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REVIEW
BEDALE
HORNBY CASTLE
SATURDAY 10 APRIL 2004

by Ian Marshall

A bumper crowd turned out at Hornby Castle for this traditional Easter fixture and, although fields were relatively small for a Yorkshire point-to-point, some top-notch performers were on show. Surprisingly, as an immense amount of rain has hit this part of the world in the last couple of months, the going was described as good, good to firm in places.

First up was the six-runner Confined Conditions race, which only featured horses that hadn’t either won under Rules or in an open point-to-point. The progressive Dumadic, who was backed in to favouritism, duly obliged, but all Nigel Tutty’s skills in the saddle were needed to do so. The seven-year-old is not the most fluent of jumpers and even survived a scare on the flat at the end of the first lap, when he nearly slipped up, but lacks little in talent. If the difficulties in the fencing department can be ironed out, Dumadic could be a class act. Dumadic stayed on well for the urgings of his rider when it had looked like Trooper Collins would collect running to the penultimate fence. Grant Tuer had sent Trooper Collins to the front, but entering the home straight he appeared to down tools and, while only beaten one and a half lengths, his temperament must be questioned on this evidence. Stoney River (Simon Walker) was third and seems much better from April onwards. Fourth was Emperor’s Son (Serena Brotherton), who was on the back foot after a blunder at the 9th that his jockey did well to sit.

For the second year in succession, Royal Crimson made all to take the Hunt Members race under Rupert Alers-Hankey and finished alone. It would be no surprise to see the partnership make it three out of three next year. Of his two rivals, the unregistered hunter Sweet Solitaire and Jenny Crosier were well adrift when pulling up early on the final circuit, however Scenic Storm was only two lengths down and not yet done with when he ejected Phillip Kinsella at the second last.

The Restricted saw the gutsy mare Purple Jean prevail in a tight finish involving three horses. Having led in the early stages, she was reined back into third, but put back into contention on the run to three out and was galvanized into action on the run-in by Guy Brewer, just getting up. The grey had nearly got her head in front at Dalton Park in March, but was collared late on by High Fields. Energy Man (Mark Bennison) took second and Orleans (Simon Robinson) third. Energy Man had been hinting at a revival this season and Orleans had previously done well at his favoured Hutton Rudby when second to Journey. Lord Nick was fourth under Nigel Tutty on his seasonal reappearance. Son Of Sam attracted plenty of each-way support in the ring and was looking like getting into the argument until giving Lee Bates no chance at the third last.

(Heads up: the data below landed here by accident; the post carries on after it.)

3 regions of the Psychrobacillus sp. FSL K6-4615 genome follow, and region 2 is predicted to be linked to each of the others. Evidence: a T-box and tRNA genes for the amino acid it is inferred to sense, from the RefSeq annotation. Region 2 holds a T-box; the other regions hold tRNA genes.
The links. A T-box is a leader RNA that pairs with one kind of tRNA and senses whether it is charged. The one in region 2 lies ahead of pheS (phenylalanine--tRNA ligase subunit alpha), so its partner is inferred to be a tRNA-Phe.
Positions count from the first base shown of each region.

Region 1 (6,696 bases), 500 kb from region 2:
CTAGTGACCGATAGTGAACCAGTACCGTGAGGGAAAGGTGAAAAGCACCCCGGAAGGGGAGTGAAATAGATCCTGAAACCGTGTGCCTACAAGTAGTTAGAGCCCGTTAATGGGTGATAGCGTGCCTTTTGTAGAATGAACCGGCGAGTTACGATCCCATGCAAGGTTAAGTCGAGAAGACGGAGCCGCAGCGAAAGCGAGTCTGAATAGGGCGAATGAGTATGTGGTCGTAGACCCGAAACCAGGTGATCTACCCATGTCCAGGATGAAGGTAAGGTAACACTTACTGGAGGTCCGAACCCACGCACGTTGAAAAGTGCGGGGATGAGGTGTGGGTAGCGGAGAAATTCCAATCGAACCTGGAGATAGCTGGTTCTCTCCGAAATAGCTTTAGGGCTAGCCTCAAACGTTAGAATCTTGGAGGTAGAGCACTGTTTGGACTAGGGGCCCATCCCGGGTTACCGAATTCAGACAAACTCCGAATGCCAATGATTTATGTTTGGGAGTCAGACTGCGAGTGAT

Texas Ranger and Jo Foster made it three Ladies Opens on the bounce, but they were given a fright this time in doing so at long odds-on. Hadeqa, with Serena Brotherton aboard, chased valiantly in the final half mile, but couldn’t quite peg back the leader. Always in the front rank, Texas Ranger was kicked on down the back straight and stuck on well late on. Hadeqa was completing the course for only the second time in twelve starts in points and he jumped much better in the main today. It seems a masterstroke by Michael Brown to switch him to a ladies’ contest and Hadeqa may be interesting next time. The Minister was a fair third under Tina Jackson on the fourteen-year-old’s return from a lengthy layoff. On The Mend finished fourth on Freya Hartley’s comeback ride.